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Discussion Starter · #1 ·
I want to approach the landlord for my office building as I am a decent size tenant, and think it is reasonable to ask him to install an electric charger, and promote the PR of greening the workplace (plus I can get a good parking spot, and a recharge while working away).

First, which kind of charging station should I suggest to him?
Second, any specific details I should be sure to include to help make it easier for him to say yes?
Third, any gotcha's to be aware of?

:fisker:
 

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rex said:
I want to approach the landlord for my office building as I am a decent size tenant, and think it is reasonable to ask him to install an electric charger, and promote the PR of greening the workplace (plus I can get a good parking spot, and a recharge while working away).

First, which kind of charging station should I suggest to him?
Second, any specific details I should be sure to include to help make it easier for him to say yes?
Third, any gotcha's to be aware of?

:fisker:
This is a great idea. To make it as easy as possible for them to say yes you'll want to consider the following:

1) Suggest an inexpensive, simple EVSE. Features like WiFi, Time-of-Day charging and iPhone apps are great for residential users, but aren't needed for businesses. There are a number of no-frills, commercial-grade chargers (EVSEs) on the market. Clipper Creek, Eaton, Coulomb and others make devices designed for light commercial use like this. Here's a big list of choices, which is probably not exhaustive: EVSE Vendors. Some vendors, like Coulomb, participate in syndicated networks such a the ChargePoint Network.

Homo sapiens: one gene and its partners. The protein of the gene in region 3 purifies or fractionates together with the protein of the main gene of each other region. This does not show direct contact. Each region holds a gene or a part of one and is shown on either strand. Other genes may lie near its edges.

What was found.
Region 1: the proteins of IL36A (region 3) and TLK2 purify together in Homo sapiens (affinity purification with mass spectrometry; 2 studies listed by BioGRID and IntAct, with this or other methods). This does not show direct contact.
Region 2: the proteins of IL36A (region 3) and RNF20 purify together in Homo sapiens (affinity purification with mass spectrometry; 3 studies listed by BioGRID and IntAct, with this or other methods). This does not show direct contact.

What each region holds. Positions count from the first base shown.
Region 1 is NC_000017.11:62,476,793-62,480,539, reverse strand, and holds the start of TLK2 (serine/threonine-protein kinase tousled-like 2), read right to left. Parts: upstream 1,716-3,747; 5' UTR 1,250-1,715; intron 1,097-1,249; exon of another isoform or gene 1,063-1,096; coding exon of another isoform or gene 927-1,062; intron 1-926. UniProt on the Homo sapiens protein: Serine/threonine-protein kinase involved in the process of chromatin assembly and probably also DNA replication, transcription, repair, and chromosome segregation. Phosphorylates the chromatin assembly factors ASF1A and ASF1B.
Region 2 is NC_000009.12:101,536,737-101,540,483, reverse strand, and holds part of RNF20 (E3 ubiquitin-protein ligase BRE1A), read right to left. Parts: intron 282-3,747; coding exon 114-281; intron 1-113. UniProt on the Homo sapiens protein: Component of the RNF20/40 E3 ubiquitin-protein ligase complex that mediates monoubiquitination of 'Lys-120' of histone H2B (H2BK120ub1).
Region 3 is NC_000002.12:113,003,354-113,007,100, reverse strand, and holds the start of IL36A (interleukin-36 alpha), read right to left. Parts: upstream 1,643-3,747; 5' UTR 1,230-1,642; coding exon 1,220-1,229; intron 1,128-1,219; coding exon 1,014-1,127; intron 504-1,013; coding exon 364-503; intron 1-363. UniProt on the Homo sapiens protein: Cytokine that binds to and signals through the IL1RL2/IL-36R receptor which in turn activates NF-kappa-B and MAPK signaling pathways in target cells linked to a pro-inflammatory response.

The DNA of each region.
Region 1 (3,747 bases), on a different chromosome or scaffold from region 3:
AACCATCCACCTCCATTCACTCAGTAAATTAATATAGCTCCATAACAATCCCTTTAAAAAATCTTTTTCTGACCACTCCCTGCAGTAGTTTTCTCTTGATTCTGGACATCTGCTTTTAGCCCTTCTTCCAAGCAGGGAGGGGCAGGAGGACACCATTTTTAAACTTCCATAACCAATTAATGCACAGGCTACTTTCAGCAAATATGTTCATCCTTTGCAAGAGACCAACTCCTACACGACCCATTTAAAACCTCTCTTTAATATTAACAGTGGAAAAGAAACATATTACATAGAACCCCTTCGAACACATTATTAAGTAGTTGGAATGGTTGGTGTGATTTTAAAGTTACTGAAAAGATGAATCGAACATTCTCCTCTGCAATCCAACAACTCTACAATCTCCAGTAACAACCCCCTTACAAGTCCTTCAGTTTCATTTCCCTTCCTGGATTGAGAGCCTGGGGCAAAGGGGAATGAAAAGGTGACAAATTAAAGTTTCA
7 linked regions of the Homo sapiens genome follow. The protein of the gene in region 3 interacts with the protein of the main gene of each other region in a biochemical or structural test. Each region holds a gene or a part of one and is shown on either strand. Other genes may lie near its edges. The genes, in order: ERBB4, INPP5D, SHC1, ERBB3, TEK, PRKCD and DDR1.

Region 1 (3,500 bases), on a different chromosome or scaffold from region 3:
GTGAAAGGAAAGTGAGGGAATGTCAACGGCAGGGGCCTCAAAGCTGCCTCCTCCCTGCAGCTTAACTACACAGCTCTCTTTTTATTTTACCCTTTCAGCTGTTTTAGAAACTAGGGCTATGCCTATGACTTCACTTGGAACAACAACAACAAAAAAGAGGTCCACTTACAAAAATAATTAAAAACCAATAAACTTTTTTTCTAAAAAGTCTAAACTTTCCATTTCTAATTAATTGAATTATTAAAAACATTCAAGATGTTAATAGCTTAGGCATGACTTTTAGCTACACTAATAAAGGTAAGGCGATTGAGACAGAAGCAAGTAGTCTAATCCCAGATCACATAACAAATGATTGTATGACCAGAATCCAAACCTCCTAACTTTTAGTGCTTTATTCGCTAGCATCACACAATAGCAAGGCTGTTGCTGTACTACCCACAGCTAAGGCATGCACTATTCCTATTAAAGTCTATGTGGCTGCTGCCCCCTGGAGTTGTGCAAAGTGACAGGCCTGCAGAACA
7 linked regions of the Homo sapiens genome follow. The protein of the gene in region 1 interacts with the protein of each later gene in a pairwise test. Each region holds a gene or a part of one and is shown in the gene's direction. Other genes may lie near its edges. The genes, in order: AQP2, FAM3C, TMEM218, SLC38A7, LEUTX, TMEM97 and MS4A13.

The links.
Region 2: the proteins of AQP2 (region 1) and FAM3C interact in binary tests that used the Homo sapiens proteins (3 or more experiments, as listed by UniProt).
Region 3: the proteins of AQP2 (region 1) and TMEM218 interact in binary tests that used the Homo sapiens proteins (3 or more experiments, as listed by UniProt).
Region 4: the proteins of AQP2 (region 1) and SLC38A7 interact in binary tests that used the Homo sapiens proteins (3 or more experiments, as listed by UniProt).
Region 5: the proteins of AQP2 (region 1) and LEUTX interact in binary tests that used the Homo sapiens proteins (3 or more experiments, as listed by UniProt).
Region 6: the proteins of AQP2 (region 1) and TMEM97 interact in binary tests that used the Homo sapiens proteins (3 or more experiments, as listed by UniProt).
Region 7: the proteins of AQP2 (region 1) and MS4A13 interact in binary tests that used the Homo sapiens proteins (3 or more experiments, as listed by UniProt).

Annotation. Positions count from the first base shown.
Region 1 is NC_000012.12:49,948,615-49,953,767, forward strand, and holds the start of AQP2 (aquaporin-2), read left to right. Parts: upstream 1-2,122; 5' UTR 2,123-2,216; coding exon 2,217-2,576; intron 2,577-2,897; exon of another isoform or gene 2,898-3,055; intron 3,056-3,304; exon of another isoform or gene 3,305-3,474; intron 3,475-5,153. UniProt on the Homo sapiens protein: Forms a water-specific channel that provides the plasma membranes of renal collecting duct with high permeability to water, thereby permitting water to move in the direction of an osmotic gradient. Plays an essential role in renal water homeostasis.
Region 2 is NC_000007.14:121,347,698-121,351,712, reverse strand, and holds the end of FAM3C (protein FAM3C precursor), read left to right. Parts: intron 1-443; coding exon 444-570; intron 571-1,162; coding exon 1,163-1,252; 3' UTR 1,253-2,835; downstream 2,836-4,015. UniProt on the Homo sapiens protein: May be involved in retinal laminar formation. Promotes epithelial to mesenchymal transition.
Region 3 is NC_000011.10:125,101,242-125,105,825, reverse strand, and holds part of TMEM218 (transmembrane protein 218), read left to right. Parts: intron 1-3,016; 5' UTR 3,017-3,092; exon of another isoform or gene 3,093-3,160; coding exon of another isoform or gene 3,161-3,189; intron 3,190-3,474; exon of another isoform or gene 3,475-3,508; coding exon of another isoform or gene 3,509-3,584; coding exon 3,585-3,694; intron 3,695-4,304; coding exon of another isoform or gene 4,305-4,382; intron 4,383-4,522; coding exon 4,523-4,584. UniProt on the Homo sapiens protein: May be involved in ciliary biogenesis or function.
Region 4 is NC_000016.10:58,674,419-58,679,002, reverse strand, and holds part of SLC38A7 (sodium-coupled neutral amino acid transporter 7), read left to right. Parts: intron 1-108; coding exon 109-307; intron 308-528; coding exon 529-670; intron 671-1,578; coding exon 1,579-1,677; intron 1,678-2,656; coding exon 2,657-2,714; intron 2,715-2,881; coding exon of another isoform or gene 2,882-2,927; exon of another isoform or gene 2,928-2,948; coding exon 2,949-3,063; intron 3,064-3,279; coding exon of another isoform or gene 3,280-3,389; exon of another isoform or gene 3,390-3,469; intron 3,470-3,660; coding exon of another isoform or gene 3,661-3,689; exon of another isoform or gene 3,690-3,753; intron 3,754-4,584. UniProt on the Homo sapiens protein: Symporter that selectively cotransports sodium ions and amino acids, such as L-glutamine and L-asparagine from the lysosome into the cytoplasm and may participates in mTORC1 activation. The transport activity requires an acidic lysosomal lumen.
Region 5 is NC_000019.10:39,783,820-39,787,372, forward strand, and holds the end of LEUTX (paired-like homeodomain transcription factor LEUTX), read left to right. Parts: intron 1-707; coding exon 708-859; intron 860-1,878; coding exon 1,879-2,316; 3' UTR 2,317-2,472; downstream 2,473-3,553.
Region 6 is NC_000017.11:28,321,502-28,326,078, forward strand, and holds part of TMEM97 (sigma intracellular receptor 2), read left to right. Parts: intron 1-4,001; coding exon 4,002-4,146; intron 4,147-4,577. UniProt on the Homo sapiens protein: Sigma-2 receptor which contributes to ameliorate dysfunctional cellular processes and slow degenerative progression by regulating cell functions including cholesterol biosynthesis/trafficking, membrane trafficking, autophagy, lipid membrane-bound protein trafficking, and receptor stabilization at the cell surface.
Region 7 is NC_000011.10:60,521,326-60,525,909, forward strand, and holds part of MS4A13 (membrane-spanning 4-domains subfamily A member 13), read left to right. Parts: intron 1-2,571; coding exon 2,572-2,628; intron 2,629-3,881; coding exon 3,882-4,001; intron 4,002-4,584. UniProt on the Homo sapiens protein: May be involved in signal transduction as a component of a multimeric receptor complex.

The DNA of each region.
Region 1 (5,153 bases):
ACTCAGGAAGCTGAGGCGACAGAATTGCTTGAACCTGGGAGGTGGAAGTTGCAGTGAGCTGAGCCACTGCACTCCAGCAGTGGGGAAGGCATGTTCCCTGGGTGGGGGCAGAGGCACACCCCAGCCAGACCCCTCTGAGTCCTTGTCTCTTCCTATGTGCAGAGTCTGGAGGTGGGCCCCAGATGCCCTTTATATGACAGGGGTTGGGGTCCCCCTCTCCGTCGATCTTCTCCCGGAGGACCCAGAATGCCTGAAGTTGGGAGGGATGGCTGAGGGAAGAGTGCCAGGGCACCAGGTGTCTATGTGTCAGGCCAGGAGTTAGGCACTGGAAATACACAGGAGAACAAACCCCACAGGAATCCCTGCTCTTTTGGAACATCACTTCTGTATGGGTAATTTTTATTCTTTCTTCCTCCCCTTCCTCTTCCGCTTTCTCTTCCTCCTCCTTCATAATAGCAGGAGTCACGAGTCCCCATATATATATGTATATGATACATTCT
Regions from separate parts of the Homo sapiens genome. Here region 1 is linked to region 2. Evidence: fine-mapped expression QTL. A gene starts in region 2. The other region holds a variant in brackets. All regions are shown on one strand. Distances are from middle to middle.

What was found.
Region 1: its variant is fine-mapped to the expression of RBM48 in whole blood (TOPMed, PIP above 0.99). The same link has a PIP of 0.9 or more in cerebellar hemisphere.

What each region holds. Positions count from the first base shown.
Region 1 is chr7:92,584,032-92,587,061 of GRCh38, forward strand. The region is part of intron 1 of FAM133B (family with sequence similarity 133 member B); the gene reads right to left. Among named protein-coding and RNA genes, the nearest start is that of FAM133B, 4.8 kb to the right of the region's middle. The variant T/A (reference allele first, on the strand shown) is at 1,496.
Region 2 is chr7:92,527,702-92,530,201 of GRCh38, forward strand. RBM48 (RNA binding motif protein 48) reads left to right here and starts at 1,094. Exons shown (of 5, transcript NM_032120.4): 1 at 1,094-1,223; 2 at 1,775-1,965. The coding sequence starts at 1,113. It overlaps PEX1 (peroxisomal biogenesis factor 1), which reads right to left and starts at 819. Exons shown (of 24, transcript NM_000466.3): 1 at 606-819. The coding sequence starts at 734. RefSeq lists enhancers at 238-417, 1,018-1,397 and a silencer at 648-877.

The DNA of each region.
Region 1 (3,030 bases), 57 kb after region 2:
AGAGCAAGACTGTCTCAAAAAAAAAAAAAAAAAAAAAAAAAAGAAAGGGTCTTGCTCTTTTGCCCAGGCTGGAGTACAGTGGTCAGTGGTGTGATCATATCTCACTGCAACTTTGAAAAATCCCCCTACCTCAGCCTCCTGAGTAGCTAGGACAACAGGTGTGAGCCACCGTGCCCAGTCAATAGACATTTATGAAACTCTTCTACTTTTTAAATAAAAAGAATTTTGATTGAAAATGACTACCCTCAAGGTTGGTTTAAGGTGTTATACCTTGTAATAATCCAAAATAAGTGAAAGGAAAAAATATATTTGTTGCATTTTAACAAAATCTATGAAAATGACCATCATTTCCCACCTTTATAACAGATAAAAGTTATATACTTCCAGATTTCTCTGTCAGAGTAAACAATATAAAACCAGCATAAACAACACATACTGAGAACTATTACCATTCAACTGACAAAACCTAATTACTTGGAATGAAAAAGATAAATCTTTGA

2) Find some examples of places with EVSEs, preferably near you, and show some pictures, or better yet get some testimonials. They would have to make an investment to get this done, make it easy to see how they will get a return in more buisness, or goodwill, or publicity, or in eco-friendly image.

3) Most people are unaware of electric vehicles. Help educate your landlord that several are currently on the market, and that virtually all major auto makers now offer or plan to offer plug-in vehicles. You can also point to the constantly increasing price of gas to help drive home the appeal of electrics.

4) Consider contacting a plug-and-play company that will sell it, permit it and install it without your landlord having to do anything other than say OK and cut a check. One example is Metro Plug-In based in Atlanta. Here is their website and they even have a Request a Station link to streamline the process. Metro serves the southeast US, but there are other companies out there as well.

4) There are options where the EVSE could be a revenue generator for the landlord. Of course, this might mean you would have to pay too, although you might arrange a way for you to charge for free in exchange for you doing the legwork and research on this.

Brent
 

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Discussion Starter · #3 ·
Thanks. I built on your suggestions and emailed my landlord. Fingers crossed. If they go forward, I'll share what I learn.
 

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rex said:
Thanks. I built on your suggestions and emailed my landlord. Fingers crossed. If they go forward, I'll share what I learn.
There's also a compromise option: You agree to pay for the installation, or a portion of it, and in exchange they provide the electricity for free. You get free charging and rock star parking, and they get all the benefits of being a forward looking, green landlord with a happy tenant.
 

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Discussion Starter · #5 ·
i've paid them a million in rent over the last 4 years, so I am kinda hopping they can do this. I just wish I thought of this last year, when I renegotiated my 5 year lease.

PS: I tried the milage spreadsheet on my iPad (in numbers), and it looks like it worked nicely!
 
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